C. Procedural History
The administrative law judge held a hearing for three days regarding Draper's education. The School System retained an expert, Dr. Barry Bogan, who had never met or spoken with Draper. Cross-examination established that Bogan's assumptions regarding Draper's diagnosis, age, and educational level were incorrect. Bogan was unaware that Draper had been diagnosed as having a specific learning disability. Bogan testified that Draper was 16 or 17 years old when in fact Draper was almost 19 years old. Bogan was of the opinion, based on his review of a single test, that Draper was reading at a sixth-grade or eighth-grade level instead of a third-grade level. Bogan opined that the School System had provided Draper an adequate education.
Draper called several experts to testify on his behalf. Both Dr. Wolman and Camilla Fletcher had spent extensive time with Draper. Wolman testified that Draper did not have the necessary skills to benefit from the Lexia program, and Fletcher testified that the use of the Lexia program for 30 minutes a day was insufficient to remedy Draper's achievement gap. After Dr. Edward Dragan spoke with Draper and reviewed his educational file, Dragan testified that the School System should have discovered that it had misdiagnosed Draper as mildly intellectually disabled much earlier than 2003. Dragan expressed serious doubt that the School System could or would provide Draper the appropriate services to remedy his educational deficits. Wolman and Fletcher both expressed concern about the ability of an expert to evaluate a student's education if the expert had never spoken with the student and was unfamiliar with the student's diagnosis.
Draper testified that the School System did not provide him with Lexia instruction 30 minutes a day for five days a week as the School System had alleged. Draper stated that his tutor, a football coach, spent much of the sessions surfing websites about football on the internet. Draper testified that his science class consisted of coloring and his math class of crossword puzzles. The administrative law judge concluded that Draper was “very articulate” and a “very impressive witness.”
The administrative law judge found that the School System failed to provide Draper an adequate education for the school years of 2002-03, 2003-04, and 2004-05. The administrative law judge found that, after the School System misdiagnosed Draper in 1998, the School System failed to reevaluate him, in violation of the Act. The administrative law judge concluded that the use of an educational program that did not increase Draper's reading ability after three years failed to satisfy the Act.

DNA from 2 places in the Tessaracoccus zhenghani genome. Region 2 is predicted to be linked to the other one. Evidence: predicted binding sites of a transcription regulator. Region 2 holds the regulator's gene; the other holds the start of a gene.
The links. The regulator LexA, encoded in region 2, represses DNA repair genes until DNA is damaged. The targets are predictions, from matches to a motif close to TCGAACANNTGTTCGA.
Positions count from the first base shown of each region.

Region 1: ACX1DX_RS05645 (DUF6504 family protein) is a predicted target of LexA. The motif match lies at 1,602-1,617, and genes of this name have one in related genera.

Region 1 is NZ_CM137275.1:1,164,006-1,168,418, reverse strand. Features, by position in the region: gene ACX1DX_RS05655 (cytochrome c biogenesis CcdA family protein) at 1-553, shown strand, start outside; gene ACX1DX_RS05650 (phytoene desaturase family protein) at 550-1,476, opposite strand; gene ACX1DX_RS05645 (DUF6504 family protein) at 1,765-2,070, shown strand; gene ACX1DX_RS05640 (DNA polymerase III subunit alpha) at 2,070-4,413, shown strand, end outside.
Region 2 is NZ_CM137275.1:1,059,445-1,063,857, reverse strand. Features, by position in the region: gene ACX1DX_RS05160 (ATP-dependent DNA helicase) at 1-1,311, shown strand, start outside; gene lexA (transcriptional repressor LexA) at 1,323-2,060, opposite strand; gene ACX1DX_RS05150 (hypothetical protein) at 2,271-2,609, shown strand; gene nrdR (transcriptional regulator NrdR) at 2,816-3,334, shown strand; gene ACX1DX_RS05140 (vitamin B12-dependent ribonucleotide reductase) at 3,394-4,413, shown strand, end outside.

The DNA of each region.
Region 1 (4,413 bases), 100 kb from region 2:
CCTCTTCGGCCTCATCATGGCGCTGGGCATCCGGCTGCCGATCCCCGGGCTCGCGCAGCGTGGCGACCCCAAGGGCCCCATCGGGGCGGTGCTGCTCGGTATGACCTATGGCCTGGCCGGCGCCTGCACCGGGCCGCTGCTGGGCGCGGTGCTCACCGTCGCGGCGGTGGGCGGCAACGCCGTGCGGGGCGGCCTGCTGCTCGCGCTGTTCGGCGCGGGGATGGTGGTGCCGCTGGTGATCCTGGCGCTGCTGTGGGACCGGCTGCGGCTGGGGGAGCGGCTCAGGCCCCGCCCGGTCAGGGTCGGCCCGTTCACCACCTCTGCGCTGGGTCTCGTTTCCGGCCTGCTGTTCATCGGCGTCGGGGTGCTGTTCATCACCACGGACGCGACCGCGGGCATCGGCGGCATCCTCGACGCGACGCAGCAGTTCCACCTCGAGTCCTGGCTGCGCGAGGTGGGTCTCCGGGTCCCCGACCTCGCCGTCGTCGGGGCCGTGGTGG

The administrative law judge awarded Draper a choice of two remedial options. The first option provided Draper with substantial additional support services in the School System. The School System would have been required to provide Draper with intensive multi-sensory reading services for 60 minutes a day, five days a week; train all of Draper's teachers in dyslexia instructional strategies; provide Draper with a one-on-one, certified, special-education teacher to support him in all his classes; provide one hour a day of tutorial services; provide services during the summer; and, during the first year, evaluate Draper's progress monthly. The second option allowed Draper to be placed in a private school and required the School System to pay his tuition, not to exceed $15,000 a year. These services were available until June 2009 or when Draper received a high school diploma, whichever came first.
Both parties sought review by the district court. 20 U.S.C. § 1415(i)(2)(A). Draper contended that the administrative law judge provided inadequate compensatory services to remedy the violations of the Act by the School System, and the School System argued that it had not violated the Act. The School System argued that the administrative law judge had disregarded the statute of limitations, made erroneous findings of fact, failed to use the proper standard under the Act, and created a remedy “unauthorized by the law or the evidence.”
While the dispute was pending in the district court, Draper selected the second option, the placement in a private school, and requested placement at the Cottage School, but Draper reserved his right to argue that the second option was inadequate. The School System moved to stay the enforcement of the order of the administrative law judge so that the School System would not have to pay for Draper's placement in a private school while the district court reviewed the dispute. The district court denied the motion to stay the enforcement of the award and ruled that Draper's selection of the second option was enforceable while the dispute was pending in the district court.